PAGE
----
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Male Anatomy

3 Min Read
Male Anatomy


Editor’s note: The conversation around gender is rapidly evolving, in an effort to be more affirming to all gender identities. The below post discusses anatomy such as penises, both of which have historically been referred to as “male” anatomy, but anatomy does not define a person’s gender. 

    Male Anatomy

    Interesting Facts:

    • The penis is a sex organ that has 4,000 nerve endings. The most sensitive region of the penis, with the most nerve endings, is the head.
    • As explained by the famous sex educator Emily Nagoski, the penis has four jobs: sensation, penetration, ejaculation, and urination. 
    • On average, people with penises get three to five erections per night. The one often referred to as “morning glory” is the last of the series.
    • Unlike other mammals, who have bones in their penises to help maintain erections, humans do not. Instead, human bodies use blood to evoke an erection. (Despite its lack of a bone, fracturing a penis is a possibility and treatment typically requires surgery.)
    • An erect penis has six times as much blood as a flaccid penis.
    • The male orgasm is shorter than the female orgasm. It lasts about five to 10 seconds, while female orgasms last approximately 12 to 25 seconds.
    • Size isn’t as important as you may think. 

      The Pelvic Floor

    People typically focus on how important the pelvic floor is to people with vulvas because of the vital role this area plays in events like childbirth or menopause. However, developing this region can be very important for people with penises as well. Regular benefits include helping to improve control over bowel movements and urination. Other sexual benefits include:
    • Mitigation of erectile dysfunction, which is the inability to stay hard for long enough to engage in a sexual activity. A stronger pelvic floor puts more pressure on penile veins and allows for an increase in blood flow (2).
    • An increase in both the number and the strength of orgasms. 
    • The delay of ejaculation, which can prolong a person’s sexual experience.

    Circumcised vs Uncircumcised 

    A circumcised penis is one that has had the foreskin removed. Doctors initially believed circumcision would cause a reduction in infections or STDs, influencing people to partake in the practice (1). 
    The likelihood that a person will be circumcised depends on factors like upbringing, environment, the geography of one’s birth, or religious influences such as being born into a Jewish family.  As time has gone on, research has demonstrated that contrary to original beliefs, there is little to no difference between the health of a circumcised versus uncircumcised person (3). Therefore, the practice has been in decline over the years (4). A 2015 study found that only one in three men are circumcised today, and experts believe these rates will continue to go down.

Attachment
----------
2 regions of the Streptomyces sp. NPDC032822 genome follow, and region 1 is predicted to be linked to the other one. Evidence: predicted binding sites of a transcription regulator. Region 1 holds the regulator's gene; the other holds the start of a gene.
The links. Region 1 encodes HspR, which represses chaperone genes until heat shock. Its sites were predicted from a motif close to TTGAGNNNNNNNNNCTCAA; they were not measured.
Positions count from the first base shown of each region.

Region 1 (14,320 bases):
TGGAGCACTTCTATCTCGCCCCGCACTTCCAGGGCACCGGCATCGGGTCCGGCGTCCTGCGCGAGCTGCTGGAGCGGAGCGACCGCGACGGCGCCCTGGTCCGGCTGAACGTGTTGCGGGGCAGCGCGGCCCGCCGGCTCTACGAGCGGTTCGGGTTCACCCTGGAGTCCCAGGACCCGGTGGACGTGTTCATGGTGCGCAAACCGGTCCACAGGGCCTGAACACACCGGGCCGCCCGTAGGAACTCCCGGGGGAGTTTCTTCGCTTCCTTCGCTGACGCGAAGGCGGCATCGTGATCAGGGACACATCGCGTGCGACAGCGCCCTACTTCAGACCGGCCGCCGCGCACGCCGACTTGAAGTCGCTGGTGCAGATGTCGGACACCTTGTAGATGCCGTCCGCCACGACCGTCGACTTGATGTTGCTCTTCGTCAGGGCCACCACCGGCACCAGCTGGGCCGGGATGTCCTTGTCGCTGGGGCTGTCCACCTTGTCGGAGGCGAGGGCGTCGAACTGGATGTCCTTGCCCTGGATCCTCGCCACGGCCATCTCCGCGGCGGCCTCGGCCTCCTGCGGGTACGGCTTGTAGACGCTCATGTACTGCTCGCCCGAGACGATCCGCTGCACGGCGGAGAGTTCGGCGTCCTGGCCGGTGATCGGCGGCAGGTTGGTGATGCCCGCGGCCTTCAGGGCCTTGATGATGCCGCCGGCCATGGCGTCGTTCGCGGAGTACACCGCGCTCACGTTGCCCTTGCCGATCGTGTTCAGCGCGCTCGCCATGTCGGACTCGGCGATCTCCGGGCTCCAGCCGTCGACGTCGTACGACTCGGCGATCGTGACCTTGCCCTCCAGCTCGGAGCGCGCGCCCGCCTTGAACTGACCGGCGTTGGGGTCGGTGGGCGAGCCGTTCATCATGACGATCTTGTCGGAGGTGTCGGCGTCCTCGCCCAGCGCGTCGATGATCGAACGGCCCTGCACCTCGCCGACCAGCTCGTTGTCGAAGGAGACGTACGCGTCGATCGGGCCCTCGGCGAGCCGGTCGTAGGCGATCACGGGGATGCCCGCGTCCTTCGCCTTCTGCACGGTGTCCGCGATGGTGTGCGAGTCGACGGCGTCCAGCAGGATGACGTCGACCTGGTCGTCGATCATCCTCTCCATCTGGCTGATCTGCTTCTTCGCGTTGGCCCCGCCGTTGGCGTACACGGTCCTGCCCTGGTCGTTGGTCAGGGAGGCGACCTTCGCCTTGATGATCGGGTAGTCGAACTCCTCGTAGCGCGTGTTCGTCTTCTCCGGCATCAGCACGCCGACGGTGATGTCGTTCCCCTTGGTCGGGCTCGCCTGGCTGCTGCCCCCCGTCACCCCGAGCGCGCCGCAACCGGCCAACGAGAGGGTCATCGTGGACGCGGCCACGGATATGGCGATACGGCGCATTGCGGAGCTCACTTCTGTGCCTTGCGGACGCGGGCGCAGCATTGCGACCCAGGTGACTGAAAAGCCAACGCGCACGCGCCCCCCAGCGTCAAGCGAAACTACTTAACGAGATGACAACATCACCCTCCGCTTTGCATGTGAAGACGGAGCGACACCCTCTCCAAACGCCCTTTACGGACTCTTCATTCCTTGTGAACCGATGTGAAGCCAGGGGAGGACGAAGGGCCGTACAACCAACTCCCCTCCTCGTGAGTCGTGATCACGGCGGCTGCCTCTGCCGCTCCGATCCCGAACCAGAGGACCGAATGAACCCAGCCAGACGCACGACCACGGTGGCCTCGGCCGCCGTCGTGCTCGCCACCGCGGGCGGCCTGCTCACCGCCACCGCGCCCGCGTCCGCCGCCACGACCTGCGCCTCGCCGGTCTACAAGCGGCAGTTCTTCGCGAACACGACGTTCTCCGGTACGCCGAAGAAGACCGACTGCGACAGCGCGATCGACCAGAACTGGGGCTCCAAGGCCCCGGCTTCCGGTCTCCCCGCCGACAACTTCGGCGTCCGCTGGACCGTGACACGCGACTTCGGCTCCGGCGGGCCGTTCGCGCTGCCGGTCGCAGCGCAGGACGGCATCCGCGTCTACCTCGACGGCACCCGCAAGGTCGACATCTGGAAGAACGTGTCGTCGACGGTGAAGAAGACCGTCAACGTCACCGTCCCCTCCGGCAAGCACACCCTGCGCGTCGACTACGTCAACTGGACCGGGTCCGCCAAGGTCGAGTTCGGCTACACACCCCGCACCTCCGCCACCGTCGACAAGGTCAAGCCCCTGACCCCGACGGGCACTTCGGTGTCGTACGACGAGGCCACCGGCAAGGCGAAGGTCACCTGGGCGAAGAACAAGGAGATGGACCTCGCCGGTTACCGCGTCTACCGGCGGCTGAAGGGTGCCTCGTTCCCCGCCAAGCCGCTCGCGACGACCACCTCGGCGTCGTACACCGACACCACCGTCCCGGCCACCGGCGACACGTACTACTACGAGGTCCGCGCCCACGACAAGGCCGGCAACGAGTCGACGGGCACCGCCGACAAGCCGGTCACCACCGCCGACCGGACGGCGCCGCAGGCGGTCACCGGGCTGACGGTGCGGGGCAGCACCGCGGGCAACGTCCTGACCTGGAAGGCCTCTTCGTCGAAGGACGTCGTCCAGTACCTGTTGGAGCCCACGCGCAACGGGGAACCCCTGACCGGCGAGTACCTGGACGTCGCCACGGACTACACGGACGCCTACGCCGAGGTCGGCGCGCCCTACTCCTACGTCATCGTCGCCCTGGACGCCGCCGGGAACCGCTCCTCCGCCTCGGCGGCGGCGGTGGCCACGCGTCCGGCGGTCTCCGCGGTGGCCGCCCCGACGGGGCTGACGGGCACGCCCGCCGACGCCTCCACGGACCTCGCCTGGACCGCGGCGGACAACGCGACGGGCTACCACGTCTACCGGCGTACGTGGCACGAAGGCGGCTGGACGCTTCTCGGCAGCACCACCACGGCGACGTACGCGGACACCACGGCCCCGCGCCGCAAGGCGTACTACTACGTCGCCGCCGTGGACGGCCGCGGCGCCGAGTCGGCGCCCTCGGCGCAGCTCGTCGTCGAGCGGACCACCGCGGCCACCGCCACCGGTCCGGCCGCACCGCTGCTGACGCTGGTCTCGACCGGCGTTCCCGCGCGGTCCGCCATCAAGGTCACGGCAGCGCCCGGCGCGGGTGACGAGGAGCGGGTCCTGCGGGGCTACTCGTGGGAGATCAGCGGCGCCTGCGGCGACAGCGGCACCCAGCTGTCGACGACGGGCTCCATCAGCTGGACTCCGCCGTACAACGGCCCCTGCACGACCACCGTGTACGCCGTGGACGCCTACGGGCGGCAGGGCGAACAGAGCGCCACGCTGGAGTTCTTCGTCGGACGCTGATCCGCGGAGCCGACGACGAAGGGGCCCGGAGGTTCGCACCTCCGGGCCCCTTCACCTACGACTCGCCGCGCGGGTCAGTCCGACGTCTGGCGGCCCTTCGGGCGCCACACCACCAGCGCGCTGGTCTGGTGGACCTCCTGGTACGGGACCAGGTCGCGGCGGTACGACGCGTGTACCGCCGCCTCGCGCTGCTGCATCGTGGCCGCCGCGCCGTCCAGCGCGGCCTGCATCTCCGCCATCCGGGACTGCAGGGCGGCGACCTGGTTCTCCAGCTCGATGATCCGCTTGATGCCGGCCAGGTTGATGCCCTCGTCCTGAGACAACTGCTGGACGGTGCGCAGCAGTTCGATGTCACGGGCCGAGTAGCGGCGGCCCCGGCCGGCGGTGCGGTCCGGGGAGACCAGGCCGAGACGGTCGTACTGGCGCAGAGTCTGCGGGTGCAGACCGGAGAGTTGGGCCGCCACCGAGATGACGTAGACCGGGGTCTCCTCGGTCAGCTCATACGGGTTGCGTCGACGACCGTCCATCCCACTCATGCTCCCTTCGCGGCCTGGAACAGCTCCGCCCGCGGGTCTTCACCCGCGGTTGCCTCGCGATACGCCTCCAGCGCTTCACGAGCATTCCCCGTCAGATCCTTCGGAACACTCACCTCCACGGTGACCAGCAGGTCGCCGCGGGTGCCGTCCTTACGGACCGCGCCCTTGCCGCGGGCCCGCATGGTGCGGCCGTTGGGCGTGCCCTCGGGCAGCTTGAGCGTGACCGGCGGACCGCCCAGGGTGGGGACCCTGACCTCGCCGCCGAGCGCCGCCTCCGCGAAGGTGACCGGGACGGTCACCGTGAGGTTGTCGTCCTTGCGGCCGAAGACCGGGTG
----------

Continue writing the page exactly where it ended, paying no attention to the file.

The Prostate

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    The male prostate, found inside the anus, is one of the most under-discussed sexual regions. It is important because targeting it produces a different type of stimulation from typical penile stimulation. 

    There are many different ways to activate the prostate through penile stimulation or foreplay. Some sex toys, including the Aneros, can help people target the area. You can also try applying pressure to the perineum, a space between the scrotum and anus, or through pegging, the use of a strap-on dildo. Whatever route you take, relaxation and patience are key. Before beginning, many sex experts recommend using lube and butt plugs to prep the area — though while lube is crucial, butt plugs are optional. For a better understanding of how to manually target this region, click here.


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    There is often a large stigma surrounding butt play for men, and particularly heterosexual men. If you are feeling this shame or discomfort when considering the experience, just remember that pleasure is pleasure and what you choose to explore with your body alone or consensually with a partner is up to you!



    1. Lauriello, Samantha. “10 Weird Things You've Always Wanted to Know About Penises.”, 2018,

    2. Gonzalez, Joshua. “When Getting Hard Is Hard: How Pelvic Floor Physical Therapy Can Help.” Joshuagonzalezmd, 2018,

    3. Laumann EO, Masi CM, Zuckerman EW. Circumcision in the United States: Prevalence, Prophylactic Effects, and Sexual Practice. JAMA. 1997;277(13):1052–1057. doi:10.1001/jama.1997.03540370042034

    4. Vadnal, Julie. “Why Fewer Guys Are Getting Circumcised.” Cosmopolitan, Cosmopolitan, 21 Aug. 2018,